Is Information Technology Really Transforming Organizations?

Is Information Technology Really Transforming Organizations?
Is Information Technology Really Transforming Organizations?

Technology is sometimes forced into the organization by chief executives and leaders who are directly influenced by vendors. If not all, many CIOs and IT heads succumb to these pressures and regret it later.

This is an exclusive article series conducted by the Editor Team of CIO News with Clynton Almeida, providing CIO and IT advisory services at the board and management levels. In his previous roles, he was CIO at Redington (India) Ltd. And had been with the company for 20 Years.

Most organizations, from large enterprises to medium- to small businesses, in their pursuit of staying relevant embark on transformational journeys, investing heavily in IT. Be it infrastructure, security, ERP, homegrown SW, cloud enablement, digitalization, mobility, analytics, and now the not-so-new buzz words are robotics, AI, and ML.

But the big question is: Are organizations really experiencing this “transformation”?

While this elephant in the room is not much spoken about in corporate circles, at round tables or conferences, it is obfuscated behind a facade of technology, hype marketing, jargon, and promotions. But when one delves deeper, the reality is not what it seems in many organizations. Now don’t get me wrong. I am not in any way denigrating or disparaging the benefits of technology, which, in its absolute sense, is transformational. The question is, why do many organizations not experience this much talk about transformation, experience limited outcomes on their transformational journey, or, in some cases, regress into an even worse situation?

In candid discussions on the sidelines of conferences or various private one-on-one interactions with chief executives and organization heads, the feeling expressed is that they have not seen the extent of business transformation that was expected.

The answer to this is not simple, and there are a host of reasons. I will cherry-pick a few.

Hype Marketing. Quite often, leaders get carried away with the hype built around a product, technology, or service and want to immediately jump onto the bandwagon without fully understanding whether it will really benefit the organization. Investing in technology many times is done without a clear, well-studied, well-documented business case, resulting in acquiring technology with a superficial understanding. Management needs to translate the business strategy and key future competitive advantages into factors for the selection and implementation of technology.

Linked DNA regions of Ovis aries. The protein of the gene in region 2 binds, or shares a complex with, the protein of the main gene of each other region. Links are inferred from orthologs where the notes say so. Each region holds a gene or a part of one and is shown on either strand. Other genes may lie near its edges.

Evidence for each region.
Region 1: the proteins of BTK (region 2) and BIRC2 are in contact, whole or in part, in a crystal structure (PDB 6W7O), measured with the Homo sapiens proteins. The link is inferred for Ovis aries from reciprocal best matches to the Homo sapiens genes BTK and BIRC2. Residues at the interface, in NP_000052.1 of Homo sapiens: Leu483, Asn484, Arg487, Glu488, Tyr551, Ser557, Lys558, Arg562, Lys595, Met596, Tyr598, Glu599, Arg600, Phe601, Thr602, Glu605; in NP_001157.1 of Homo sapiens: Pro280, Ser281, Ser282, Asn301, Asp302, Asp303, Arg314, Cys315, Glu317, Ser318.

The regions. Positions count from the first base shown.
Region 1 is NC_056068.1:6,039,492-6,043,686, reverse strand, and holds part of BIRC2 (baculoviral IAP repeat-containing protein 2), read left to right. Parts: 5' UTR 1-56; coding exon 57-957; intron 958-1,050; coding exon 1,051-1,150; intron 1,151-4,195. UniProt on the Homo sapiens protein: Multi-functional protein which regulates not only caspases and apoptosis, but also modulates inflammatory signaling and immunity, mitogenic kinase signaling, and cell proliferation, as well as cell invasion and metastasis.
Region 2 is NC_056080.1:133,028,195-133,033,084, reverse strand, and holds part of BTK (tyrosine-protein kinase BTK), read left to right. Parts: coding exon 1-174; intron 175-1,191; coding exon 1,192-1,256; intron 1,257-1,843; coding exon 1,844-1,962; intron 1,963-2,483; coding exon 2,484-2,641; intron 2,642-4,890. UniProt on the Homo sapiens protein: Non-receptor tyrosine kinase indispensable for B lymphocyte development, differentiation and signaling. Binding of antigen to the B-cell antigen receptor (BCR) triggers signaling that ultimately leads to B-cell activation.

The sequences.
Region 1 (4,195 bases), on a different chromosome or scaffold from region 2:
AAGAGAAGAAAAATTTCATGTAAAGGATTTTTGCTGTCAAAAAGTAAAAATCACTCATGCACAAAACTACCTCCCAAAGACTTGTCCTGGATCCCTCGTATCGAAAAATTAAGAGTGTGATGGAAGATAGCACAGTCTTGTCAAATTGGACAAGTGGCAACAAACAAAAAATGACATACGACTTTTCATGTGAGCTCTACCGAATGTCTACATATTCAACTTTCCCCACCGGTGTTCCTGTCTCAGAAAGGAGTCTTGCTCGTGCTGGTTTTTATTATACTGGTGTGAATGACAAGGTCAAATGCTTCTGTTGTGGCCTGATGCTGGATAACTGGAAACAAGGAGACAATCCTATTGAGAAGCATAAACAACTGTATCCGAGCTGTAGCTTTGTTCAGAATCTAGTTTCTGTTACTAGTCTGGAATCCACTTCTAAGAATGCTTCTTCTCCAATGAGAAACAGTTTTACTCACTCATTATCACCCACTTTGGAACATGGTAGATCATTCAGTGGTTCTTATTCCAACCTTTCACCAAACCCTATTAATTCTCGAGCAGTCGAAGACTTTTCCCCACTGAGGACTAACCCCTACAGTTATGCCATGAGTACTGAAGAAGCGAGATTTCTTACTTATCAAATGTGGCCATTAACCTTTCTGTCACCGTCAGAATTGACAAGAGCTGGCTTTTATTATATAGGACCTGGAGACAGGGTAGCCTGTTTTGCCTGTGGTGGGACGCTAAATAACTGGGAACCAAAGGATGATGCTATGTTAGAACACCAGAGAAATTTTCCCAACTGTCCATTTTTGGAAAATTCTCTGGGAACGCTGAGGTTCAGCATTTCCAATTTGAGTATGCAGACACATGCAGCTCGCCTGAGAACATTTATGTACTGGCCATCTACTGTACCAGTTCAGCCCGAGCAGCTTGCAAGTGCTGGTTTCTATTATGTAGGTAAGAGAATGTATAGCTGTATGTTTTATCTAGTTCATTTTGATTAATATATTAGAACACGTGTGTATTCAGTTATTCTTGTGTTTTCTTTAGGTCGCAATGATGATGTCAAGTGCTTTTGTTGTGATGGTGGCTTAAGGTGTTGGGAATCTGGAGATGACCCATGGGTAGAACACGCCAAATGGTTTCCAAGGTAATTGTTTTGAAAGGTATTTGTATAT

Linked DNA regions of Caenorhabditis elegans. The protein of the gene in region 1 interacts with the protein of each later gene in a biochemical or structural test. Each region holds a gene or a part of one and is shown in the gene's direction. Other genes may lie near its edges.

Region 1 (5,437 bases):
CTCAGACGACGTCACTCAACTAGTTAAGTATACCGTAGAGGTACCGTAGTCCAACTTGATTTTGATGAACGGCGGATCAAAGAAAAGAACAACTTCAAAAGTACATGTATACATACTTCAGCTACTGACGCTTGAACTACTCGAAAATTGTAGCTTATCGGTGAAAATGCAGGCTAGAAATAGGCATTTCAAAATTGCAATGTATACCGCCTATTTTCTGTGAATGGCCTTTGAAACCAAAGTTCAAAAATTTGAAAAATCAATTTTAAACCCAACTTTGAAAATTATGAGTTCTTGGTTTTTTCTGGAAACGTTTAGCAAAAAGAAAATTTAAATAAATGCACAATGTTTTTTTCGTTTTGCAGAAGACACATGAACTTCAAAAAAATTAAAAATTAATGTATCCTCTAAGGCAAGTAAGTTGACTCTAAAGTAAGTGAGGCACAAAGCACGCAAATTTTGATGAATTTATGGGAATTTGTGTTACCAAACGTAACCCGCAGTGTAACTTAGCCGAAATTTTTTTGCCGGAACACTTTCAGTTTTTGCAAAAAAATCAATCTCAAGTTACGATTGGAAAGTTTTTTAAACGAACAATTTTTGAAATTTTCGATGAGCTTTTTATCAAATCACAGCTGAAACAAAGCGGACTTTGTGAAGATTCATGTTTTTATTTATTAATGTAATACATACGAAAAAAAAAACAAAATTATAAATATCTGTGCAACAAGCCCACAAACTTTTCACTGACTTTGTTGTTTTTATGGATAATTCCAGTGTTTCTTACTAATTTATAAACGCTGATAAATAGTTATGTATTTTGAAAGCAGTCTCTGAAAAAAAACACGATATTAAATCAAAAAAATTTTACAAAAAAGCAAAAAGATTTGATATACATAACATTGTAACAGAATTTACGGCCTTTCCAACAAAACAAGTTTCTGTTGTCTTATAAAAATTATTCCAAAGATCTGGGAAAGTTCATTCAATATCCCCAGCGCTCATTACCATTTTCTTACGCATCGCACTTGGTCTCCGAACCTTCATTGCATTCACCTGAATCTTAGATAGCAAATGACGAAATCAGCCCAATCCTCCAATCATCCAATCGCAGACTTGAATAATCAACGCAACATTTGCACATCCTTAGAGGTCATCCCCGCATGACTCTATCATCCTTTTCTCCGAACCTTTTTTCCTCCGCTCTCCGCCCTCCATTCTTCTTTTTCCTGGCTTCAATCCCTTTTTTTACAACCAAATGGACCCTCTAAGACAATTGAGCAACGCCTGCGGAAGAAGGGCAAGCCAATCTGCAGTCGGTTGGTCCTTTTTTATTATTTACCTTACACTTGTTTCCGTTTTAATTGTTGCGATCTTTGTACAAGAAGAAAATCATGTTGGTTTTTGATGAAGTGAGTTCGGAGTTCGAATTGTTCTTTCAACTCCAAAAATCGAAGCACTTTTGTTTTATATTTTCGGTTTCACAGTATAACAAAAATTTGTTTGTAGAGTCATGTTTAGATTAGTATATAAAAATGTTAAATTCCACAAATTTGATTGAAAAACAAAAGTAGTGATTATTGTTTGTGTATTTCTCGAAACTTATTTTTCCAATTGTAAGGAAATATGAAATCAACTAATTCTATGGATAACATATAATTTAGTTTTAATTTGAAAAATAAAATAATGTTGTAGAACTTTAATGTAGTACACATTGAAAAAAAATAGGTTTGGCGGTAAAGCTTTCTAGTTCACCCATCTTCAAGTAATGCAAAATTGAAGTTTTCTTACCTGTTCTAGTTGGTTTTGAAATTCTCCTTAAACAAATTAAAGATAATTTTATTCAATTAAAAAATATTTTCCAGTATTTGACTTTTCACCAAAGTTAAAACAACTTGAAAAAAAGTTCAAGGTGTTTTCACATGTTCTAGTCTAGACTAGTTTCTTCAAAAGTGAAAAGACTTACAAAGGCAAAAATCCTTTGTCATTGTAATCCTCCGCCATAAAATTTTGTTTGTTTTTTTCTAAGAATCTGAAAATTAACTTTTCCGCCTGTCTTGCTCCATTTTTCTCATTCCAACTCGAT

Technology is sometimes forced into the organization by chief executives and leaders who are directly influenced by vendors. If not all, many CIOs and IT heads succumb to these pressures and regret it later. CIOs must have the gumption to appraise and clearly explain to the CEO, MD, or leadership team why they should not venture into a specific area or need to tread with caution.

Not getting the ROI and TCO right. When a technology product is purchased without proper due diligence, it comes as a surprise that many of the features shown and promised during the demos and presentations by the product marketing team are add-ons with additional investments. This creates some budget anxiety within the system, and then compromises take place, leading to the watering down of a solution and not achieving optimal levels of transformation.

Not Partnering Right

Be wary of your transformational models when partnering with a vendor. Way back in the mid-2000s, I know of an organization that got into a joint venture with an e-commerce product company when cloud computing was not even thought of. It was an exciting initiative, and

before it’s time. The model was that for every sale transaction on the e-commerce platform, the eCommerce SW Company would get a percentage of the profits. Eventually, the project did not take off and led to relationship issues between both parties. One of the lessons learned is to never share your hard-earned profits based on your core competencies with a technology provider who has no play in the game except providing a platform or SW.